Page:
Andrew Allen is an Enterprise Security Executive at Microsoft. He has been an expert in the security space, UX (user experience), and clever hacks since 2004. No, we’re not advocating actual hacking of anything. Below is a short list of a few tips and tricks that might save you keystrokes or time while working or playing on the ‘net.
While watching a YouTube video, press the SPACE bar to run the video at half-speed (toggling between pause/play quickly).
When browsing the Internet, press CTRL-L or ⌘-L to jump the cursor to, and highlight the URL bar to type in a new site name.
Many websites allow a certain number of free views per day/month. When you reach the limit, you are required to create an account or pay a membership fee. These sites are saving your cookies, so they know how many times you’ve visited. If you browse incognito (Private) mode, they don’t save your cookies. The easiest way to open an Incognito tab is Ctrl-Shift-N (PC) or ⌘-Shift-N (Mac).
In MS-Outlook, if you want to stop receiving email messages from a group or thread (or people who insist on “reply-all”), right-click on the message in your Inbox list, scroll down, and click “Ignore”. To do the same in a Gmail account, click the three dots on the message toolbar and select MUTE.
If you are using a device with a Chrome browser and lose your Internet connection, your screen will display a message and a cute little dinosaur. Tap on the dinosaur to start a Mario-style game that will at least keep you from being bored.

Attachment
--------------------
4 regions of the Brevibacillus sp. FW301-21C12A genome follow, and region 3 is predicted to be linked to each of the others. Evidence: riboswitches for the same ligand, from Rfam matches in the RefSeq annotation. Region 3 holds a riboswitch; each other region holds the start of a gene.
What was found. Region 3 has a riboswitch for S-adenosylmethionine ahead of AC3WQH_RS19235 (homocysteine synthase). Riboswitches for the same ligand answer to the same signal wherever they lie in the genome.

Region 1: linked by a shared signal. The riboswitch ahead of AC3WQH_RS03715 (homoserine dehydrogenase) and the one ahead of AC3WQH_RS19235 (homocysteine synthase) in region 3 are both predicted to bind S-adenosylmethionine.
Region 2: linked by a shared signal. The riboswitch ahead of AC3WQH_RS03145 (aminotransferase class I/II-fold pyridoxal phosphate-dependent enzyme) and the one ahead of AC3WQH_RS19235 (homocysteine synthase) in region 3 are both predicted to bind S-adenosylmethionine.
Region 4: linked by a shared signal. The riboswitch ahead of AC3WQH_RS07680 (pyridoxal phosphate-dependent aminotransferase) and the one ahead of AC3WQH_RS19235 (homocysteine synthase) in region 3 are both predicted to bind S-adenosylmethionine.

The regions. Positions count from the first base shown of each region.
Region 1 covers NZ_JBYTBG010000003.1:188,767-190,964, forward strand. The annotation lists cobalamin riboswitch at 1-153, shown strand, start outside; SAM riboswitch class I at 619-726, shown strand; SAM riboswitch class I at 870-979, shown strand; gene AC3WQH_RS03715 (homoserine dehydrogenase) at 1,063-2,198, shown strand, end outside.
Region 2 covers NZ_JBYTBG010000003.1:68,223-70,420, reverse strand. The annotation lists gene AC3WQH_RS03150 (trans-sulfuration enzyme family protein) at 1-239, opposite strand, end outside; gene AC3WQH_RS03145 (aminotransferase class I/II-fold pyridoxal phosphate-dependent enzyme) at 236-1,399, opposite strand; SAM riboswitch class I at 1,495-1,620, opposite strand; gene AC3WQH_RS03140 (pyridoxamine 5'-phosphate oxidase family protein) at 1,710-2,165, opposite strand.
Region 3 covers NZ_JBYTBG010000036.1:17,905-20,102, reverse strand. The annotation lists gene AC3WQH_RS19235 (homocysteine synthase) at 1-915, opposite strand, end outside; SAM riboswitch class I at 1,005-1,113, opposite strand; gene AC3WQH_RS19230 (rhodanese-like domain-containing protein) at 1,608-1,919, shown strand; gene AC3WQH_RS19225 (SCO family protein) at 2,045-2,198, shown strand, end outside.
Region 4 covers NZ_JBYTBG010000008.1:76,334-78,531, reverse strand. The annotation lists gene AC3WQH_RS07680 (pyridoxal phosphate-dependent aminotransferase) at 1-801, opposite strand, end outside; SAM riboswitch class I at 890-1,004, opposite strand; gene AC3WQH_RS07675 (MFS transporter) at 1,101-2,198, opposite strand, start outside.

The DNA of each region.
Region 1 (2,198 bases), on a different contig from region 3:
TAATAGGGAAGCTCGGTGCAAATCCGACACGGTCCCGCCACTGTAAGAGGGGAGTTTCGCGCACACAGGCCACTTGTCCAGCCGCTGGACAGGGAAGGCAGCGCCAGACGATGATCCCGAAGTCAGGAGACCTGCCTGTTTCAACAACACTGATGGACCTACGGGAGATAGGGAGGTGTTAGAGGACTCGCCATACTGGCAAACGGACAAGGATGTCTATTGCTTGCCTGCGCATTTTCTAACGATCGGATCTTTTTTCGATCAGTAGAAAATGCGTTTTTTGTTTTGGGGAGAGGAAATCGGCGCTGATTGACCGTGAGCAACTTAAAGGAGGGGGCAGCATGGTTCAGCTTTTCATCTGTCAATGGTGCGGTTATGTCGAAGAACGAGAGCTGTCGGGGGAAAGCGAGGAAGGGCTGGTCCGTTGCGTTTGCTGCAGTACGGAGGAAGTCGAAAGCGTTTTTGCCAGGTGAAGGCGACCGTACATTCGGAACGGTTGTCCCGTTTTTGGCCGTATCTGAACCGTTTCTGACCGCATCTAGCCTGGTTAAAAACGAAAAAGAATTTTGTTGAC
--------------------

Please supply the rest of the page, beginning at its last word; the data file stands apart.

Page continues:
Tired of *scrolling* through Facebook, or other miles-long web pages, with your mouse? Press the spacebar to move down a page… Shift-Spacebar to move back up.
In an open text field, on most apps, press CMD+CTRL+spacebar
to bring up all the emoji characters in a Mac window. In Windows10 go to task bar > toolbar > touch keyboard, and choose the “smiley” key (which will appear in the OPT key spot).
When you can’t remember the words in a phrase or a song, Google what you know and include a * in the search bar to create a wildcard search for the missing parts.
“May the * be with you”
Put a dash before a word that you want excluded from your search.
E.g., you want to know about the ship, not the movie…
Titanic – DiCaprio
Use a tilde to indicate you want a second word to be similar to many.
E.g., look for websites showing inexpensive trips without typing “cheap, low-cost, economy, etc.”
Cancun ~ cheap
Search only in the page’s title for a word or phrase.
intitle:Elon Musk Texas